Photograph by Megan Erbacher

Suzette Weakley (left), Tom Marshallek (center) and Dave McConnell started the Songwriter Showcase at the Players Pub about four years ago. More than 300 musicians have subsequently appeared on the stage.

"Is the guitar too loud?" "Nope." "Should it be louder?" "Yeah!"

Tim Harmon, local singer/songwriter, questions the audience on the noise level of his guitar at the Monday Night Songwriter Showcase on May 17 at the Player's Pub, located at 424 S. Walnut St. People continuously trickle through the door to enjoy food, drinks, good company and great music.

Suzette Weakley, one of the showcase's founders and a main organizer, says the weekly gig's reputation has grown so much in the past four years that touring songwriters from across the country looking for filler gigs find it a perfect opportunity.

Co-organizer and soundman Dave McConnell agrees: "We've gained a good reputation as a venue in terms of writers across the country," he says. "A lot of times one musician talks to another, so they contact us. Or if we're out at open mic nights, and we see someone we would like to have, we'll approach them."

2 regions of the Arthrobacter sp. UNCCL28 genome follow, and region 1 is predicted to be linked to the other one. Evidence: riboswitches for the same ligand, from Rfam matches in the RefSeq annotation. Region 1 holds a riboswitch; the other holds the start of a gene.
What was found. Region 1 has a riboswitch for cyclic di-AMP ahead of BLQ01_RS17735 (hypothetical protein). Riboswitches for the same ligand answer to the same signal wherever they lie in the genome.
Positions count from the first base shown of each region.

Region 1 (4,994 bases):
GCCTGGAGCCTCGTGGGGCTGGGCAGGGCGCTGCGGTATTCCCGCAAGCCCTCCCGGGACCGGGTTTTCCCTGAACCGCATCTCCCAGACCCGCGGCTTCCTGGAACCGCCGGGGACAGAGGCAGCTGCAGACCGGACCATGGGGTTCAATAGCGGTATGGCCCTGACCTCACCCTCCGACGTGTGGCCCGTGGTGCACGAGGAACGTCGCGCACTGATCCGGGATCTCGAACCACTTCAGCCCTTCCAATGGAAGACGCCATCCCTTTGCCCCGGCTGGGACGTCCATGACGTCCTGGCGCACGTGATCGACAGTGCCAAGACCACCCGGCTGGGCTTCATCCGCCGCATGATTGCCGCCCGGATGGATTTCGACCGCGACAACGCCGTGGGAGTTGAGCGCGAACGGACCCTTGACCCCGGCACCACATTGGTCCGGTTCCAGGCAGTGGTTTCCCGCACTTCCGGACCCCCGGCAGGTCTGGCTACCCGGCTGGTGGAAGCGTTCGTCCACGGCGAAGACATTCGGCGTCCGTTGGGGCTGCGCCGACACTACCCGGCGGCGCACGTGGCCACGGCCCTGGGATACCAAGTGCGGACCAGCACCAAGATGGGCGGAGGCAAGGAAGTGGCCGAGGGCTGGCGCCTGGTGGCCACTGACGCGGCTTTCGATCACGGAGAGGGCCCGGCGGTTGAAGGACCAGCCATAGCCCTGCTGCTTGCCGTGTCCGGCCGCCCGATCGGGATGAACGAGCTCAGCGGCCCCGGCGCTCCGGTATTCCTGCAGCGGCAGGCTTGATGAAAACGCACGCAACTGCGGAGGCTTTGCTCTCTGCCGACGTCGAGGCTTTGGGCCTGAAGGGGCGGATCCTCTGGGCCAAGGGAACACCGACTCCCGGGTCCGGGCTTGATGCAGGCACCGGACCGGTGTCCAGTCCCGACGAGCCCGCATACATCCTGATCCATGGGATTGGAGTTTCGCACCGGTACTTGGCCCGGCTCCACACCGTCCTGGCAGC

To date, the showcase has featured around 300 musicians. On, May 17, Greg Klyma, Kevin Danzig, Tim Harmon and Terry Turley gave Bloomington a taste of their musical styles. It was Klyma's first show, but Danzig, Harmon and Turley have performed in the Monday Night Songwriters Showcase on at least one other occasion. Harmon and Turley are both locals. Klyma is from Buffalo, Danzig from San Clemente, Calif.

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The Songwriter Showcase began when Weakley and Bobbie Lancaster concluded Bloomington needed more than just open mic nights: it needed a place where musicians could come and play their own music. Weakley collaborated with McConnell, and she approached Greg Hill, owner of the Player's Pub, to suggest doing a songwriters showcase once a week.